Remember the days of quarterly product releases and updates? Thanks to DevOps, those days are gone and companies are able to release software continuously and consistently. With the help of automation and a turnaround of business culture, the development and deployment process has been changed for the better, allowing for increased speed and value.
There is sometimes a disconnect between what DevOps should be and what it is in practice. In some cases, DevOps is used only late in the development process or once a company begins encountering issues with a release. In other cases, companies struggle when trying to implement DevOps with their legacy infrastructure.
These problems can be avoided, however. Successful DevOps often comes down to three principals:
- Don’t Wait to Automate
Instituting automation and testing from the beginning is, first and foremost, the key to success. Often times, young companies and startups will rush to release their product and put together anything that works, without building in automation. While this can be an effective way to get software to market, it can be disastrous moving forward.
If a product finds success and is ready to be scaled, a poor foundation of code automation can stall the process long enough to lose the customers that made it successful to begin with! Companies that fail to uphold this principle often spend thousands of man-hours and countless amounts of money to fix and rewrite a bad code base.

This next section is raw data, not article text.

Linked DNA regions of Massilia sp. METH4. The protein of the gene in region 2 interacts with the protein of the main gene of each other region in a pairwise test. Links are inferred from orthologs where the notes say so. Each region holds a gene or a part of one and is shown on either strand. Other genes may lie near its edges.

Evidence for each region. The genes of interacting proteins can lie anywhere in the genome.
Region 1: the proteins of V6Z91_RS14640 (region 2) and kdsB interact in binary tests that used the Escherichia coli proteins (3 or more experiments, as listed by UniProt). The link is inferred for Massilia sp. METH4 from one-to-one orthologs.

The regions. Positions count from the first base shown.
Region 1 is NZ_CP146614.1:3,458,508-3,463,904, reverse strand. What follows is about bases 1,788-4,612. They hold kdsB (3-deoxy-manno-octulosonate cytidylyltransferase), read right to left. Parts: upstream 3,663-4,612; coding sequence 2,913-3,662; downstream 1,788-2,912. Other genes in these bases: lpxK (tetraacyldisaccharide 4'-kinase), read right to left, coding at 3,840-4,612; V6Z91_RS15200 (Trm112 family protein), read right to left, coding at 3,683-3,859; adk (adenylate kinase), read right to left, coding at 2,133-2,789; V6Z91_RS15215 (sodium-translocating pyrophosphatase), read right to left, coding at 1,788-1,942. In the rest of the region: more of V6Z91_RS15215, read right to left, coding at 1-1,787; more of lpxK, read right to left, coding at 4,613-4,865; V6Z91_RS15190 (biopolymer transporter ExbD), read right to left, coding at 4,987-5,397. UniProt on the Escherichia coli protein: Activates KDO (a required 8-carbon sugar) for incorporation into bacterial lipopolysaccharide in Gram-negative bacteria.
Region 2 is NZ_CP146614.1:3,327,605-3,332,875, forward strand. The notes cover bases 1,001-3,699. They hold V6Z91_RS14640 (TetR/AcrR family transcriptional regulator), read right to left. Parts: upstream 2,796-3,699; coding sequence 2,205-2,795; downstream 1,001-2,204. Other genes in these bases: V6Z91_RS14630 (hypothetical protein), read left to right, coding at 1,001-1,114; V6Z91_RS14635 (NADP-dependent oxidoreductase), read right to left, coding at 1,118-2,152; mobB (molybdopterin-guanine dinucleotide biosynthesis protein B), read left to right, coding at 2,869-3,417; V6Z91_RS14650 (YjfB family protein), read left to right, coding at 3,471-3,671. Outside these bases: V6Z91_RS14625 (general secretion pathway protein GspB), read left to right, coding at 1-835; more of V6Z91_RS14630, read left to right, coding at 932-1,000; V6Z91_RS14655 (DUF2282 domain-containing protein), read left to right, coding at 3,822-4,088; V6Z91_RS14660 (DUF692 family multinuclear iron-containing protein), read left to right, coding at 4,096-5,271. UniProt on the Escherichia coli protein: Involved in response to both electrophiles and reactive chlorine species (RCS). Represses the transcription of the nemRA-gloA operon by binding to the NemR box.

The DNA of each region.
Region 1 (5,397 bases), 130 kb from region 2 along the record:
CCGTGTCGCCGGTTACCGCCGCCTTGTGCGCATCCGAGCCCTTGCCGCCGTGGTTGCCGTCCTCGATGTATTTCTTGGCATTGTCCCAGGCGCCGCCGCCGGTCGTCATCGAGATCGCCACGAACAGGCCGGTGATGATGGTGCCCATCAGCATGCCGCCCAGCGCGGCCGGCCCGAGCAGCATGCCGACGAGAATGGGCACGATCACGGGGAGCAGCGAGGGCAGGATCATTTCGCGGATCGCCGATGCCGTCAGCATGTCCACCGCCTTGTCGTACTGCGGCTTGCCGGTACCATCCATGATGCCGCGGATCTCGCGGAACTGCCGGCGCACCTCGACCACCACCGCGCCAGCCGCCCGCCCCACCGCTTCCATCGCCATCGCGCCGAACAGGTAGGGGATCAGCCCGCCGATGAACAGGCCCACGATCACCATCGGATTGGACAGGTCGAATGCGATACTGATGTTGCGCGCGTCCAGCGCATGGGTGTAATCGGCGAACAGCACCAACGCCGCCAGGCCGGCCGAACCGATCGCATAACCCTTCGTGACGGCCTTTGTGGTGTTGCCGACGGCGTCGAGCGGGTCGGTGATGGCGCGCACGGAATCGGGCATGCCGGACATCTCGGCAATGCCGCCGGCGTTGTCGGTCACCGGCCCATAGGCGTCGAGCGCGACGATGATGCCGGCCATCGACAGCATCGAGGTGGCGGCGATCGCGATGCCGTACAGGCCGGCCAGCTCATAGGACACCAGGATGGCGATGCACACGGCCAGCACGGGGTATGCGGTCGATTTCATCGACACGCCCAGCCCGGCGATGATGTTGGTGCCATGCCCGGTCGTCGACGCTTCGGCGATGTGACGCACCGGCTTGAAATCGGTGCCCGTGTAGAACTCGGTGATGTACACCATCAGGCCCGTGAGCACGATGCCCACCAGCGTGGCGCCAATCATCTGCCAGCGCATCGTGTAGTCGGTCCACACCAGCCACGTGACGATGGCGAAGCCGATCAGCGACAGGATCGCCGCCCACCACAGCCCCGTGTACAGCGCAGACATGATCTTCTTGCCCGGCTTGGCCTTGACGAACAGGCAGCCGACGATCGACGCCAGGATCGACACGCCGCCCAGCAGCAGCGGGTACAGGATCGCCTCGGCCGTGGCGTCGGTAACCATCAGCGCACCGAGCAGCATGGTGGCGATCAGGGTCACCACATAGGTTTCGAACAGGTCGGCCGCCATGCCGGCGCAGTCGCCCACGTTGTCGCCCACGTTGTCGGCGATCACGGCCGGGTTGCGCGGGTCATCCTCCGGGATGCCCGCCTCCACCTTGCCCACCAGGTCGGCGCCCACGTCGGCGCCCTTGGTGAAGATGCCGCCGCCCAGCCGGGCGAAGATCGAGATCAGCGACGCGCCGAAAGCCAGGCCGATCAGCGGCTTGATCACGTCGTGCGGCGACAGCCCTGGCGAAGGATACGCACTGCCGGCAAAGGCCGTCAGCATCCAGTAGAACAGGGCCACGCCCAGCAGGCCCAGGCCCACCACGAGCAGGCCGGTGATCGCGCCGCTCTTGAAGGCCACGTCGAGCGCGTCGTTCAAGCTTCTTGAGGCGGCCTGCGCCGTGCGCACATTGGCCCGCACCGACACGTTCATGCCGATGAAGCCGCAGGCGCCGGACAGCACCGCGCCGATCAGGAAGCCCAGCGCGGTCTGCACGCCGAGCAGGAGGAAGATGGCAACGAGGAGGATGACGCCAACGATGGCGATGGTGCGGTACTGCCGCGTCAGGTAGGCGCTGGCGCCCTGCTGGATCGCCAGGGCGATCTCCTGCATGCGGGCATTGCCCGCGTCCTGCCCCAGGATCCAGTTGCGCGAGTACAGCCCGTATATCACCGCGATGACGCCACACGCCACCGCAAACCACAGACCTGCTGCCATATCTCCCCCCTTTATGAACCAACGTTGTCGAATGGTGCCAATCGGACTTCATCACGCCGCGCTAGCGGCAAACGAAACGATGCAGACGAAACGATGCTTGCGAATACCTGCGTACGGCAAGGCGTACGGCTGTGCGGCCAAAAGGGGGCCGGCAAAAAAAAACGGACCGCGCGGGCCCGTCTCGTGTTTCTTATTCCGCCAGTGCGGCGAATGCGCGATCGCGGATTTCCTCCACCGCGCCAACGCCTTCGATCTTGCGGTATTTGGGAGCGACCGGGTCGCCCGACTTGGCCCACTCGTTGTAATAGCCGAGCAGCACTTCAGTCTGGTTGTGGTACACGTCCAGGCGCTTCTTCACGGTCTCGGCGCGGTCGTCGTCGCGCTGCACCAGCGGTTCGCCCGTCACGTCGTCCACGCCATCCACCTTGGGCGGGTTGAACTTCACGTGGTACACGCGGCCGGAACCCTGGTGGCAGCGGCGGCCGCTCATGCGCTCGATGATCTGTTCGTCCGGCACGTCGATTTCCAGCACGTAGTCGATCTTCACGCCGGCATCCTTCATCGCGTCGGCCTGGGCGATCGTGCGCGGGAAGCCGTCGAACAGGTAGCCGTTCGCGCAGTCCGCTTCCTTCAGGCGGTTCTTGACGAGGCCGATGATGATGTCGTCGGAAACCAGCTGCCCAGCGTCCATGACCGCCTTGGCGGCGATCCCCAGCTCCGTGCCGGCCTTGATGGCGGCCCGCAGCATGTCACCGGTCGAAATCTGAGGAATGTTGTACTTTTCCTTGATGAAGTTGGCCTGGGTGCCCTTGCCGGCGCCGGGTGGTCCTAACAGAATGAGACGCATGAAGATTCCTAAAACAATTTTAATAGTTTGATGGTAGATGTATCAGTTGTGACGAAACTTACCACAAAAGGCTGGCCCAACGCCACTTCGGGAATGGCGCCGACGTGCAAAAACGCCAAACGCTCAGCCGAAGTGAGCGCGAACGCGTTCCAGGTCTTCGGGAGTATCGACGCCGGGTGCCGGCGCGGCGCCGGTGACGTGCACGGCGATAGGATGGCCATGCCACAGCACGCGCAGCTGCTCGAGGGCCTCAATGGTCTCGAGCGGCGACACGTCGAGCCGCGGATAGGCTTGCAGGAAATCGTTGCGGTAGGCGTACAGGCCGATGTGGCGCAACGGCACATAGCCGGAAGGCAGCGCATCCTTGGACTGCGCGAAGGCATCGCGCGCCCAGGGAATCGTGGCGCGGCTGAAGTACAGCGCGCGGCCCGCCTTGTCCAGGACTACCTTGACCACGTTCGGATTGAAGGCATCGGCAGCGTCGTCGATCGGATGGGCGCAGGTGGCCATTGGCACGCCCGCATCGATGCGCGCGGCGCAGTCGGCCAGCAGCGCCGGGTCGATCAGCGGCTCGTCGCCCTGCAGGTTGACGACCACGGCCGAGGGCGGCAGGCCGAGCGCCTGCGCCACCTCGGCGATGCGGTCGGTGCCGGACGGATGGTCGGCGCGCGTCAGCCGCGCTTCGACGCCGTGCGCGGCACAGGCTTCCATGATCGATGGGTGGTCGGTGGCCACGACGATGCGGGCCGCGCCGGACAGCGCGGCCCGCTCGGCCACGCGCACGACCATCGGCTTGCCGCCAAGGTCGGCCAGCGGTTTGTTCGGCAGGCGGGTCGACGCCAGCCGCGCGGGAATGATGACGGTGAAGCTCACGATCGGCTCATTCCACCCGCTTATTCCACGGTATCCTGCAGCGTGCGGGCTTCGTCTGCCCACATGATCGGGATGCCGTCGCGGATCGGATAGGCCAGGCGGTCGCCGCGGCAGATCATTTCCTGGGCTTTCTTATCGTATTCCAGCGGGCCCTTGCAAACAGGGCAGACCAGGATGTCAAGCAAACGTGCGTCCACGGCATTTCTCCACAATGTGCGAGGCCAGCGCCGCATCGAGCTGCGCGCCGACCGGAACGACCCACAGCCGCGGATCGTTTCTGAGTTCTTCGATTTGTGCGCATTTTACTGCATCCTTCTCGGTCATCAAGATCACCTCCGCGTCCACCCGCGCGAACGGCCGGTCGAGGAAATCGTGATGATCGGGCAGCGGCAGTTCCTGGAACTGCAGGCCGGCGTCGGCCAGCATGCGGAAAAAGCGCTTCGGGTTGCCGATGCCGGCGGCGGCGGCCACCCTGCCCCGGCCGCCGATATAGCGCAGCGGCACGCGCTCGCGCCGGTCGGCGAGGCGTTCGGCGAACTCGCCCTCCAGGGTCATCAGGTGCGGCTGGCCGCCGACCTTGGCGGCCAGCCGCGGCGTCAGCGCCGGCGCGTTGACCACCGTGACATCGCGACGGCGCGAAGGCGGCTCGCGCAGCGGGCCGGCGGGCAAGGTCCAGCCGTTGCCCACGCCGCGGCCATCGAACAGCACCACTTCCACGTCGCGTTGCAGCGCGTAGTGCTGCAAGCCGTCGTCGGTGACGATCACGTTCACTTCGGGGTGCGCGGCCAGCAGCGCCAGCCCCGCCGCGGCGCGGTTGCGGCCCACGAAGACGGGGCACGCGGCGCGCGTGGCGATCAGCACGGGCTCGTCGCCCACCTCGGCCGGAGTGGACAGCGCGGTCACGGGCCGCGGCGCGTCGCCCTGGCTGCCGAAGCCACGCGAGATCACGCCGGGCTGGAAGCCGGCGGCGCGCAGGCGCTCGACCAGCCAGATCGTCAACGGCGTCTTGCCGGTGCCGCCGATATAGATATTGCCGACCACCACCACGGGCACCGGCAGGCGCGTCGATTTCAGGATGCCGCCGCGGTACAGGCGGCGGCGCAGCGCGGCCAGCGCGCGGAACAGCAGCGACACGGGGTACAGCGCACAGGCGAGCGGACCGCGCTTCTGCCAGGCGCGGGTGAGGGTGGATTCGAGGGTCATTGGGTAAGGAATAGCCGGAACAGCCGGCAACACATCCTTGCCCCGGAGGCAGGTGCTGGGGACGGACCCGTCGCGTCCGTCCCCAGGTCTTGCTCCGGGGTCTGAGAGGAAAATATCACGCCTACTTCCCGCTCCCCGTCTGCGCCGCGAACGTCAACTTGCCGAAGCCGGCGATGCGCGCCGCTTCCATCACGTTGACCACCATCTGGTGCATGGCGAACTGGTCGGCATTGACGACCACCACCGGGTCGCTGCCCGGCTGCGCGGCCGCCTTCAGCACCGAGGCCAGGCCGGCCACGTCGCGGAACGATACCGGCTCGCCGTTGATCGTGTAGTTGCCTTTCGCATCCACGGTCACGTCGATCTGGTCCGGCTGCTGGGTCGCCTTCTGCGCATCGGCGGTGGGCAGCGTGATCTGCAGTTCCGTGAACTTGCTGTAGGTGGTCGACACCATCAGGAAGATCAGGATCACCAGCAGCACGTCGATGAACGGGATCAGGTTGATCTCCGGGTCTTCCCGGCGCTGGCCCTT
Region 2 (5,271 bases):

Test-driven development is another practice that not enough companies follow from the beginning. Testing is not fun, but failing to do so from the start is a good way to ensure issues and problems down the line. Spend extra time in the beginning to ensure a happy ending.
- Stack ‘Em Up
The use of DevOps stack is automating processes that were once manual. A stack refers to a layering of different automation tools to simplify each stage of the development process by using purpose-built tools.
Tasks that once took days can now be run by simple AI. Developers are now free from responsibilities like writing and controlling initial source code, automating testing to streamline continuous integration, storing and managing binary code, taking data into production and accelerating continuous deployment.
With the right tools, software can be changed as quickly as developers can code it.
A DevOps company that does not have a CIO or VP of engineering is like a train without a conductor. Transitioning to DevOps is an intensive process that requires someone who is not afraid to make organizational changes that shake up an organization.
DevOps is a cultural transition and a good CIO is equipped with the knowledge of what developers and operations teams need to work together. This involves removing hierarchies of the past and decentralizing IT to empower developers to create highly effective teams.
While some legacy companies may choose to implement this all at once, it is possible to apply it piece-by-piece. Startups, of course, have the luxury of being small enough, and nimble enough, to transition from the start.
If DevOps is being done wrong, it will be obvious, but when DevOps is done right, it will be even more obvious. All it takes is discipline and willingness to do things thoroughly and correctly.